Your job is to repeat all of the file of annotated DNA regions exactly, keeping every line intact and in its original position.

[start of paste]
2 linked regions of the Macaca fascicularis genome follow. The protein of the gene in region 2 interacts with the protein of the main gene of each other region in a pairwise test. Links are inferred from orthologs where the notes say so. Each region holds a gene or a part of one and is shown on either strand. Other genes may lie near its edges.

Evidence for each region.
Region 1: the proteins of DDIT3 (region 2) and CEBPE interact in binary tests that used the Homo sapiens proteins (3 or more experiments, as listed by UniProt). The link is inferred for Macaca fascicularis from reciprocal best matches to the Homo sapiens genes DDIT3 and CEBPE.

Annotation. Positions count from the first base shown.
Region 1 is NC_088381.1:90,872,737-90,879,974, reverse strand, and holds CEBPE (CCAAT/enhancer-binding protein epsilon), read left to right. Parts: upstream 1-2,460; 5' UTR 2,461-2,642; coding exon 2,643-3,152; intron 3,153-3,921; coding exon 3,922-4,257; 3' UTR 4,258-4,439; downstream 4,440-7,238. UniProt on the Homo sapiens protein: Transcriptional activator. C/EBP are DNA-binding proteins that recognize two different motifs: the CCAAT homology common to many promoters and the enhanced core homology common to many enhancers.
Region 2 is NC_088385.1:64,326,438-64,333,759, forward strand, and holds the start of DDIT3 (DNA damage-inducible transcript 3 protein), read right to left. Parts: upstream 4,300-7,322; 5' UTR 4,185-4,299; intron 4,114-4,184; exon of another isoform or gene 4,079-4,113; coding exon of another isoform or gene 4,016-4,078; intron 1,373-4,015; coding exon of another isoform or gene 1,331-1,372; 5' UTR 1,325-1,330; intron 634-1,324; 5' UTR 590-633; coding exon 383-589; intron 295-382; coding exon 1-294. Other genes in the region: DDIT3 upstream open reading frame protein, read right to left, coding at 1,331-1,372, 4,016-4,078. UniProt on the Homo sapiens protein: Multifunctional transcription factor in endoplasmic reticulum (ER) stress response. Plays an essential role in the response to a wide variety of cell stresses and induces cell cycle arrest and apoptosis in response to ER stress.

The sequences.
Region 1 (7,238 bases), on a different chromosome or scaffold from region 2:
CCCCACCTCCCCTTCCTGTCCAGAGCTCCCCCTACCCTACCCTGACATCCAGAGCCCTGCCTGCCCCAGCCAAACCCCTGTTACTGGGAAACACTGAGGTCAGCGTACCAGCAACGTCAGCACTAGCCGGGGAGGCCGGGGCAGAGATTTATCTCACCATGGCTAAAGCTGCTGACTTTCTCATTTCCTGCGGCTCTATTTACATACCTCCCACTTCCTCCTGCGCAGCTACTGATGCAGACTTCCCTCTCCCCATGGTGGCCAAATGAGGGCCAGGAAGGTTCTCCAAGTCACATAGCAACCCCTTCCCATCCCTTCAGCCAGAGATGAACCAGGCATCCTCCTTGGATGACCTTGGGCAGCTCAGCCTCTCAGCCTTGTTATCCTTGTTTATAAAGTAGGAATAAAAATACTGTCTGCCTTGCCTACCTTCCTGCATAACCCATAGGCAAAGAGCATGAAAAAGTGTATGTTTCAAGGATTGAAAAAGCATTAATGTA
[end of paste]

2 linked regions of the Macaca fascicularis genome follow. The protein of the gene in region 2 interacts with the protein of the main gene of each other region in a pairwise test. Links are inferred from orthologs where the notes say so. Each region holds a gene or a part of one and is shown on either strand. Other genes may lie near its edges.

Evidence for each region.
Region 1: the proteins of DDIT3 (region 2) and CEBPE interact in binary tests that used the Homo sapiens proteins (3 or more experiments, as listed by UniProt). The link is inferred for Macaca fascicularis from reciprocal best matches to the Homo sapiens genes DDIT3 and CEBPE.

Annotation. Positions count from the first base shown.
Region 1 is NC_088381.1:90,872,737-90,879,974, reverse strand, and holds CEBPE (CCAAT/enhancer-binding protein epsilon), read left to right. Parts: upstream 1-2,460; 5' UTR 2,461-2,642; coding exon 2,643-3,152; intron 3,153-3,921; coding exon 3,922-4,257; 3' UTR 4,258-4,439; downstream 4,440-7,238. UniProt on the Homo sapiens protein: Transcriptional activator. C/EBP are DNA-binding proteins that recognize two different motifs: the CCAAT homology common to many promoters and the enhanced core homology common to many enhancers.
Region 2 is NC_088385.1:64,326,438-64,333,759, forward strand, and holds the start of DDIT3 (DNA damage-inducible transcript 3 protein), read right to left. Parts: upstream 4,300-7,322; 5' UTR 4,185-4,299; intron 4,114-4,184; exon of another isoform or gene 4,079-4,113; coding exon of another isoform or gene 4,016-4,078; intron 1,373-4,015; coding exon of another isoform or gene 1,331-1,372; 5' UTR 1,325-1,330; intron 634-1,324; 5' UTR 590-633; coding exon 383-589; intron 295-382; coding exon 1-294. Other genes in the region: DDIT3 upstream open reading frame protein, read right to left, coding at 1,331-1,372, 4,016-4,078. UniProt on the Homo sapiens protein: Multifunctional transcription factor in endoplasmic reticulum (ER) stress response. Plays an essential role in the response to a wide variety of cell stresses and induces cell cycle arrest and apoptosis in response to ER stress.

The sequences.
Region 1 (7,238 bases), on a different chromosome or scaffold from region 2:
CCCCACCTCCCCTTCCTGTCCAGAGCTCCCCCTACCCTACCCTGACATCCAGAGCCCTGCCTGCCCCAGCCAAACCCCTGTTACTGGGAAACACTGAGGTCAGCGTACCAGCAACGTCAGCACTAGCCGGGGAGGCCGGGGCAGAGATTTATCTCACCATGGCTAAAGCTGCTGACTTTCTCATTTCCTGCGGCTCTATTTACATACCTCCCACTTCCTCCTGCGCAGCTACTGATGCAGACTTCCCTCTCCCCATGGTGGCCAAATGAGGGCCAGGAAGGTTCTCCAAGTCACATAGCAACCCCTTCCCATCCCTTCAGCCAGAGATGAACCAGGCATCCTCCTTGGATGACCTTGGGCAGCTCAGCCTCTCAGCCTTGTTATCCTTGTTTATAAAGTAGGAATAAAAATACTGTCTGCCTTGCCTACCTTCCTGCATAACCCATAGGCAAAGAGCATGAAAAAGTGTATGTTTCAAGGATTGAAAAAGCATTAATGTA